When power is being wielded by utterly irresponsible adults, it may be time to check out children’s literature for inspiration and insight. And so I’ve had my nose stuck in the Harry Potter books all summer, figuring that the young readers who transformed J.K. Rowling from a single mother on welfare into a wildly successful international author were probably exercising good sense.

Harry Potter and schoolmates Hermione Granger and Ron Weasley are up against the most powerful wizard-gone-bad of all time, Voldemort (break up Voldemort’s name into syllables, as Bert points out to me, and it spells “Flight of Death” in French). Voldemort wastes no emotion on those he kills, and his philosophy is simple: there is only power, and those too weak to seek it. (For a geopolitical application of the Voldemort philosophy, see the new U.S. National Security Strategy Policy.)

Through a combination of bravery, brains (supplied in great part by the studious Hermione) and true friendship, the children, along with their adult allies, keep Voldemort at bay throughout the first four volumes of the series. But by the end of Harry Potter and the Goblet of Fire, Voldemort is reuniting his followers and preparing a major offensive. Hagrid, the half-giant/half-human Care-of-Magical-Creatures instructor at Hogwarts School of Witchcraft and Wizardry, says to his three young friends, “No good sittin’ worryin’ abou’ it. What’s comin’ will come, an’ we’ll meet it when it does.” Sensible advice for the times, I’d say.

This past summer I’ve also been reading e-mail messages from “the psychic children” (real-world children this time, not fictional). These are children who are particularly gifted in thought transference, some of whom are acquainted with musician James Twyman, who passes on their messages by e-mail. And what are they saying to the world of adults? The children say that the problem is not in the air or earth or water; the problem is in our minds. The children say that we already have everything we need to be happy and to create a world of peace, but the time we must act is now. And they offer themselves, along with the whales and dolphins and “our friends from beyond this solar system,” as helpers and allies.

To my way of thinking, adults who want to stop war need all the friends we can get. And if that circle of friends now includes telepathic children, telepathic ocean mammals and telepathic extra-terrestrials, well … imagine the possibilities.

Bon courage (and happy reading),
Harriet Ellenberger
Saint John, New Brunswick, Canada

Continue reading She Is Still Burning 15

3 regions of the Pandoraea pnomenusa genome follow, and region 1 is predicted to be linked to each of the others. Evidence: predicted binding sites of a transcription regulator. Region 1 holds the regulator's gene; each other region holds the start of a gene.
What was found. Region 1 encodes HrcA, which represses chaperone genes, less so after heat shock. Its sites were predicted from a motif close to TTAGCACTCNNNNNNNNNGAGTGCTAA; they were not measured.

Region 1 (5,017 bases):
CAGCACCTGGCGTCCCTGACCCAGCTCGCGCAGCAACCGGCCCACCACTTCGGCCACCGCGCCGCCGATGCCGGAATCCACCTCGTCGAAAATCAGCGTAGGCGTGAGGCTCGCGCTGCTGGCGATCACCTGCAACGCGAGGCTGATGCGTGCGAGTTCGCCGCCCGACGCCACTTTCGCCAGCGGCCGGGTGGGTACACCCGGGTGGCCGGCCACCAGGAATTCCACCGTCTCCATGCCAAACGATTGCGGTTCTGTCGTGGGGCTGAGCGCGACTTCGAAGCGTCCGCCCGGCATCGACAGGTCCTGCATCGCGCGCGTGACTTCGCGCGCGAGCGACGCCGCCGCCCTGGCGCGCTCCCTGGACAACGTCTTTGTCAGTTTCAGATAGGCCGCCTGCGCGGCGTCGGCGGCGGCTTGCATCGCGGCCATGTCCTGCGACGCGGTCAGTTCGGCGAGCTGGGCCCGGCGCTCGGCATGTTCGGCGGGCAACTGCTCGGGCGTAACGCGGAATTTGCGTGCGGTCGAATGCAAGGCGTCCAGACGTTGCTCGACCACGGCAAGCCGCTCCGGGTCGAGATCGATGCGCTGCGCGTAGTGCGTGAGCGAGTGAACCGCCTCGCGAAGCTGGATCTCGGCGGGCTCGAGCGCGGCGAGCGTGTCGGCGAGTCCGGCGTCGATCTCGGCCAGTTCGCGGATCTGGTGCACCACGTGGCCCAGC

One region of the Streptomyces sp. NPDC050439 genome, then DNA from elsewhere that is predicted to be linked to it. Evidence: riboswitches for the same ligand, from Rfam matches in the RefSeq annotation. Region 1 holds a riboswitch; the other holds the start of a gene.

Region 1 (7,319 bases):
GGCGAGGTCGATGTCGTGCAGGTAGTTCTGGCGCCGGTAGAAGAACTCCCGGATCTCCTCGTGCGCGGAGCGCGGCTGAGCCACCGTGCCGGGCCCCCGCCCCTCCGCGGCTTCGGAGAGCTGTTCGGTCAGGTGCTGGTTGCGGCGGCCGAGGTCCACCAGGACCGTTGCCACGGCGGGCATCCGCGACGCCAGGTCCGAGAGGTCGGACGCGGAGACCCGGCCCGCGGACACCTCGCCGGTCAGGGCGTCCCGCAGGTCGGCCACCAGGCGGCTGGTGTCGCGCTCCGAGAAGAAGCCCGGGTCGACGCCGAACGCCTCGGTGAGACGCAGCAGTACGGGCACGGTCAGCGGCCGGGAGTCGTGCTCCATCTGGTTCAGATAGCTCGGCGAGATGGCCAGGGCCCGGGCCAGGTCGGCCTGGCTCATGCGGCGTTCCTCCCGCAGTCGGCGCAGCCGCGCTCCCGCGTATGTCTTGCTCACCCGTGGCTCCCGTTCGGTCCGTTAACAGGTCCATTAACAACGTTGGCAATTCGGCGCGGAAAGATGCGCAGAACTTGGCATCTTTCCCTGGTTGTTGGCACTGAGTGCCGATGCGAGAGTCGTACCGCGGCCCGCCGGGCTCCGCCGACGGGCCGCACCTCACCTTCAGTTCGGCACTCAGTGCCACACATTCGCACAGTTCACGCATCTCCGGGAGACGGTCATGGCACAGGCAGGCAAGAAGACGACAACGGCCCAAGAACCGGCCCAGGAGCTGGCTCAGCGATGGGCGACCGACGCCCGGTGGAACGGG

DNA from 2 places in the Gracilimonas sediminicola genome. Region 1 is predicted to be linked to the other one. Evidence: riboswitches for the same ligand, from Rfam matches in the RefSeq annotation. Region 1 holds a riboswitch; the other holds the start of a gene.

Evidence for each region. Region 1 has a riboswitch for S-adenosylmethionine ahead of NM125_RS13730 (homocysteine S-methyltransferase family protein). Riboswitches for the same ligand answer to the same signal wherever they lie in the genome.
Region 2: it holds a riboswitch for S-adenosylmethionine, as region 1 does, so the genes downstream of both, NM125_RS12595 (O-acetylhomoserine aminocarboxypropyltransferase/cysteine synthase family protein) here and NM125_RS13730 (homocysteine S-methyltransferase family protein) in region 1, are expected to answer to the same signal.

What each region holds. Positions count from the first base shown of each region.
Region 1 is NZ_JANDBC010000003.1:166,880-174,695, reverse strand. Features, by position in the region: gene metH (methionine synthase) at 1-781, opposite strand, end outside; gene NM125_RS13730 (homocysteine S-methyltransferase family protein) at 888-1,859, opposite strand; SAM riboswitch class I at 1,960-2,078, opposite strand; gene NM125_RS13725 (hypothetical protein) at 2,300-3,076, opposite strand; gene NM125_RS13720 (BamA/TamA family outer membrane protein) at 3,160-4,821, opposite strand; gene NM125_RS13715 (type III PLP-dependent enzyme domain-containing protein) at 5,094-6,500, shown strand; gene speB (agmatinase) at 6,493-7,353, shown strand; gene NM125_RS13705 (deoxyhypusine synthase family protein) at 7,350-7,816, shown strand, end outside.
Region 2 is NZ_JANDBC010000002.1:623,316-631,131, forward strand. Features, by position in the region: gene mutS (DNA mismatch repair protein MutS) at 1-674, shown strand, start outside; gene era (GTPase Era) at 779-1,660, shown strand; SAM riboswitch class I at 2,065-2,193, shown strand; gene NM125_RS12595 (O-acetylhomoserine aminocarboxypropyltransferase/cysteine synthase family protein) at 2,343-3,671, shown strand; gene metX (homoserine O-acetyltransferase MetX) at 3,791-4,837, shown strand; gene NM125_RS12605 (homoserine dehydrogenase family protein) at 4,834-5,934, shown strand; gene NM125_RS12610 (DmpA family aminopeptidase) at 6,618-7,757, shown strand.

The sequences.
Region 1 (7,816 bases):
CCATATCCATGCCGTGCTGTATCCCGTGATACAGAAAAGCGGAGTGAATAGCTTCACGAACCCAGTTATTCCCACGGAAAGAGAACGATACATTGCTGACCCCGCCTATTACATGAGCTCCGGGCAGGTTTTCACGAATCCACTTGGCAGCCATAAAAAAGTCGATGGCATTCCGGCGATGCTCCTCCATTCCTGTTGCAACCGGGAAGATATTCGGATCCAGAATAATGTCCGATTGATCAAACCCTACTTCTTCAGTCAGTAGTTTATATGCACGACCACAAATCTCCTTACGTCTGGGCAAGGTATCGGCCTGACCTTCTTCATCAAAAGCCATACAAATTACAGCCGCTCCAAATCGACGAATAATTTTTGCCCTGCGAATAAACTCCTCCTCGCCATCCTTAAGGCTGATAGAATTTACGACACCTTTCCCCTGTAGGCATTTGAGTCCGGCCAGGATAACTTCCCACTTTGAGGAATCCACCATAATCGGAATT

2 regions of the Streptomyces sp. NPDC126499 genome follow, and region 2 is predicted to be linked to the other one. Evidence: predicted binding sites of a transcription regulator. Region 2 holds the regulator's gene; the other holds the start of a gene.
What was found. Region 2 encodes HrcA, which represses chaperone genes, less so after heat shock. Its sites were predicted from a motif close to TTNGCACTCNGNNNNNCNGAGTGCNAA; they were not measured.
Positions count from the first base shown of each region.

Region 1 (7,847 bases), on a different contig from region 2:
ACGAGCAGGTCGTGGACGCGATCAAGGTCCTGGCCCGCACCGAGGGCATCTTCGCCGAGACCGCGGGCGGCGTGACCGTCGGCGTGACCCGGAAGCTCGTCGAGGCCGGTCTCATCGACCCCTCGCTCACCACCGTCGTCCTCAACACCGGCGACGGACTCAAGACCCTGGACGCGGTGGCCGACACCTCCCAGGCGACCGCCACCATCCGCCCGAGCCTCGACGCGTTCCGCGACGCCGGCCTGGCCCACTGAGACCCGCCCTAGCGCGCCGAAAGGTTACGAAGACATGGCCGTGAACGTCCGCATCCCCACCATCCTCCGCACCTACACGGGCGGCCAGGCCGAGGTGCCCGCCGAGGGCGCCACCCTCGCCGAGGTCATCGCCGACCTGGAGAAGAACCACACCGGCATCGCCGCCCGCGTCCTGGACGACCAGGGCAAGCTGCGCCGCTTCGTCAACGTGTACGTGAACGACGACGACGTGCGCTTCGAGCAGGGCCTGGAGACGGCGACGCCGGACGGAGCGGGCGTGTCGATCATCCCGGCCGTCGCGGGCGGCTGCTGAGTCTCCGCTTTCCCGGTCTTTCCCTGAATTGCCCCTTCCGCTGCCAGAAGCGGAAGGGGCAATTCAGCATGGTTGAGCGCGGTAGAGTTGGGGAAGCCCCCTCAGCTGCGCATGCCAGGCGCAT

She Is Still Burning 14

It’s easy to introduce this 2002 installment: everything in it is still perfectly relevant.

SHE IS STILL BURNING
An Expanding Reader To Encourage Life Lovers
Installment #14
12 July 2002

“‘From death to life’ I seem to hear my crows say as they fly high above me and perch in the towering white pines, and I believe them.”   –Sara Wright

Dear Friends,

This installment has been delayed, owing to a recently developed addiction: reading through mountains of web-site news and analysis in an attempt to discern, through the fog of disinformation, what is being decided in Washington. They run the world, or try to; I want to know what they’re planning to hit us with next. A simple-enough desire, but you need your own intelligence agency to satisfy it …

In short, I have been ruining my eyesight in the pursuit of phantoms. I don’t know who they’re going to bomb next, and I’m not even clear who “they” are. The only certainty is that “they”—whoever the rotating cast of “they” is at the moment—will do whatever it takes to retain supremacy.

They may, however, have already bitten off more than they can chew. The U.S. currently has military personnel in 177 countries, and Bush is financing his “titanic war on terror” by signing IOUs and printing money. This is like using a credit card to pay the interest due on your other credit-card accounts. Not a sustainable maneuver.

I keep thinking about the fantasies of those in power and how fantasies lead to imperial over-reach and how over-reach can end in sudden collapse. More specifically, I think about how quickly the Soviet Union came apart when its economic machine could no longer support its military machine. One day the Soviet empire was a geopolitical fact, and the next day …

The U.S. government’s war machine may be a high-flying force straight out of science fiction, but it still sucks up resources like a giant vacuum cleaner. What happens when the American economy can no longer sustain the American military?